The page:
Chapter three sees a bit of improvement but only by subject,  covering the age of the black penis.  There once was a bible-quoting treasure hunter named Richard Jobson (103). Through his travels he discovered the Mandingo tribesmen and their voluminous and far-reaching phallus. It was thought that “a Negro’s penis proved his intellectual inferiority and innate savagery”.(106). Excuse me white boy, but my penis is bigger than yours, nana nana boo boo!  Who would have thought that there is racism of the penis. Kinda like having gonorrhea, it’s never a good thing. 

 However, a kindly professor, Blumenbach, dispelled this myth of inferiority and left the racist crying in their white sheets, as he was the creator of the science of comparative anatomy(106). I call this street cred. Also, in this chapter, the author introduces us to the mean and drunk Noah.  We thought he was a good guy for building the arc and saving the animals. Pish Posh. 

Noah supposedly exiled his own grandson Canann to slavery because Canann’s daddy saw Noah naked. This really sucks for Cannan.  

More evidence that the punishment does not always fit the crime and this is a case of mistaken identity! And what does this have to do with this chapter anyway? 

The Cigar.  A chapter one can wrap their hands around.  I think this is not only the most interesting chapter but most well-known view of the penis. Albeit psychological in nature. Freud was the most enormously written and outspoken philosopher on the  psychological underpinnings of the penis (150). 


With the bedrock concepts of penis envy and castration

anxiety, his depiction of the unconscious as a realm made 

chaotic by penile lust, and his assertion that all libido, 

female as well as male, is phallic, Freud put the penis on 

the lips and minds of nearly every educated person in the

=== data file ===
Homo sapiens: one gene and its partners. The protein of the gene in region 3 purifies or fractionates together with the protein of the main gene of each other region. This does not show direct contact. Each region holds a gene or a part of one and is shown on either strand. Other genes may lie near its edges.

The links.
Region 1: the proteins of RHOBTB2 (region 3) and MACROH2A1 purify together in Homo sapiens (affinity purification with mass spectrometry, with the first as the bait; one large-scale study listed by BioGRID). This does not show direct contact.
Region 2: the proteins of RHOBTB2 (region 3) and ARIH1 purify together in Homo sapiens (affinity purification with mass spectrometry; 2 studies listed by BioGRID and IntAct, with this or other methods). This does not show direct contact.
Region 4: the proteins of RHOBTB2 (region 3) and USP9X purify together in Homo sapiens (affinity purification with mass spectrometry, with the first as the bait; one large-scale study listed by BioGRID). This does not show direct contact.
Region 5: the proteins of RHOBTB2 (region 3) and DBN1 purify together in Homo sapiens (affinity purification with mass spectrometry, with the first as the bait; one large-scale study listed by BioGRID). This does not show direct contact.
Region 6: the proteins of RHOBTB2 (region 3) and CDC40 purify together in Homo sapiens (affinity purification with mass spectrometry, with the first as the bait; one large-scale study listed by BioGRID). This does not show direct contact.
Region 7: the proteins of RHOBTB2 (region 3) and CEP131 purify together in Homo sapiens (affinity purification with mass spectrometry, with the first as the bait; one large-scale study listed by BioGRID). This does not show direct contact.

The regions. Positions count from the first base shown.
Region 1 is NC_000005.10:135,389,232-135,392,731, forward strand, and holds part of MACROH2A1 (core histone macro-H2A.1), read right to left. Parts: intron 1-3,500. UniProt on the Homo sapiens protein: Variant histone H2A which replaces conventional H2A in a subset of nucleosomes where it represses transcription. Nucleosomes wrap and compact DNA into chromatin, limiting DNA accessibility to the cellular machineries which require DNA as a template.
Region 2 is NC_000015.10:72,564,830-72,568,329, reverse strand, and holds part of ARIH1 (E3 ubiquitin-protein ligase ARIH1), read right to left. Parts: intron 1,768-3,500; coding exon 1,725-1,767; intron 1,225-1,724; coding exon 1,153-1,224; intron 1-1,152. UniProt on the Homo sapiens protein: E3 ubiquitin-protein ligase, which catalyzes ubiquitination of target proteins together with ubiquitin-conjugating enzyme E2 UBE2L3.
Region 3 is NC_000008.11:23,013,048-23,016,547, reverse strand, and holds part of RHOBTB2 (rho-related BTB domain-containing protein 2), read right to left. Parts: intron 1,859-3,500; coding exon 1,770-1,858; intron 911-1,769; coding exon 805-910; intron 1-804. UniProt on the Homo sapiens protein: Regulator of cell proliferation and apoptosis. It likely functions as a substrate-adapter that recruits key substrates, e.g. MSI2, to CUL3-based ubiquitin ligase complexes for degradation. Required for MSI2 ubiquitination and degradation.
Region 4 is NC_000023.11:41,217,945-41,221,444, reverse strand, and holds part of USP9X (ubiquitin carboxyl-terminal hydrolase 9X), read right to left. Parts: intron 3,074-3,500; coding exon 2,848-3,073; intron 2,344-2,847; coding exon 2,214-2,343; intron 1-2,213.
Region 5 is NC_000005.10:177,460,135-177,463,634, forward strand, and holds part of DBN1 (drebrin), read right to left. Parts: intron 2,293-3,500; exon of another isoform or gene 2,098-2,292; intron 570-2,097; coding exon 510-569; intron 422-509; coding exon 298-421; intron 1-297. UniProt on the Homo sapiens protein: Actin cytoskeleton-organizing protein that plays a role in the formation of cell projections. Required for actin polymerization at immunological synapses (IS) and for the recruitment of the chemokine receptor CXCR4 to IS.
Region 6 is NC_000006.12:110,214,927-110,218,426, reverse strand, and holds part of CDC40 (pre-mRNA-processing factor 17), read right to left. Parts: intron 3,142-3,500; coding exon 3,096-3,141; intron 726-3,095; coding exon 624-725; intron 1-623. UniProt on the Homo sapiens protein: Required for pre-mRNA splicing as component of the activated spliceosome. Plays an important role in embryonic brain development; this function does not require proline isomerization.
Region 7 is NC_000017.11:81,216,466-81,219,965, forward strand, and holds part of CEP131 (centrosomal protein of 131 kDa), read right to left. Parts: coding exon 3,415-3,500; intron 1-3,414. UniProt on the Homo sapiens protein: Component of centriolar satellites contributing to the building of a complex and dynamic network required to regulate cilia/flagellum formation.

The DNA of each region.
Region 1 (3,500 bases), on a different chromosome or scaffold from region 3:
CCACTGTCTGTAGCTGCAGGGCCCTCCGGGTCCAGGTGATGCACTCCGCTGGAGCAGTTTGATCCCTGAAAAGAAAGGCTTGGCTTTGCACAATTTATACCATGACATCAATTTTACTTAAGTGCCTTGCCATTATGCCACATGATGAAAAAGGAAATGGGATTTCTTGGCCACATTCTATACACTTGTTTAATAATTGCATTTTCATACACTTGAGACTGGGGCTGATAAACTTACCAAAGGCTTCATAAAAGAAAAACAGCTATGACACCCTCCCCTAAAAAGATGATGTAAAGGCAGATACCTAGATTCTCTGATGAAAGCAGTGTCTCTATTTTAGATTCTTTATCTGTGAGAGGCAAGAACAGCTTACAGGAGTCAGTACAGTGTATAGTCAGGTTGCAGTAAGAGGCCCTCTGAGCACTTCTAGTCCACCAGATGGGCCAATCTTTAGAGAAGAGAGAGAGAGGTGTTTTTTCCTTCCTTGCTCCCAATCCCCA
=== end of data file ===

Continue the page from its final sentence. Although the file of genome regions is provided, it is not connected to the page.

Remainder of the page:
Western world (150-151).

Freud enlightened us with the idea that we grow through stages of development which includes the anal phase. He posited that this was part of our body/mental construct and it could not be denied(151). He claimed we were all polymorphously perverse which of course means we can find erotic pleasure from any part of the body. (Insert anus here, or maybe something into the anus).(151).

 The author also reminds us of the Oedipal complex in case we have forgotten. He posited that this was part of our body/mental construct and it could not be denied(151). 

We are reminded that Freud said the penis was more than a body part but also an idea and a symbol, “a sign so powerful it is itself symbolized by other things”.(156)  Even though Freud was quoted as saying, “a cigar is just a cigar”, he still believed that most times it was not.(156)

Is there ever an end to this thing?  Yes, it is called the glans penis.

The next chapter is where it gets a bit more interesting in that women get involved in the penis in a big way.  The Battering Ram talks about how the feminist movement tool to begin scrutinize men namely what they did with their penis and how it held kept women down (clearing throat).  Freud thought the girls had penis envy and Karen Horney (I might have changed my name) said they did not.  Who to believe? And then there was the woman named Deutsch who believed women served their highest purpose under a man.  I suppose she didn’t get invited to cocktails at Gloria Steinem’s apartment on the west side. 

Betty Friedan and her Feminine Mystic was important here. 

     The Punctureproof Ballon is the last chapter in this hairy tomb about all the things that can cause impotence and what was to be done about. I’d say more but I am feeling flaccid about this whole book.


Since we are not comparing penises here, there is not much to compare as this book is one of its kind in an anthropological, historical, cultural perspective.  Not so much of anatomical.  There seems to be some work on the penis published. For instance, Jesse Bering writes in the anatomical sphere of the penis in his book, Why is the Penis Shaped Like That?  In the book he covers the penis and its buddies, the testicles.  He does explain and express the reason for the dangle, the shapes and the hairy nature of such. He does this in such a way that is much funnier than the writer of this academic tomb. But he does not cover in-depth the history of the penis as Mr. Friedman does.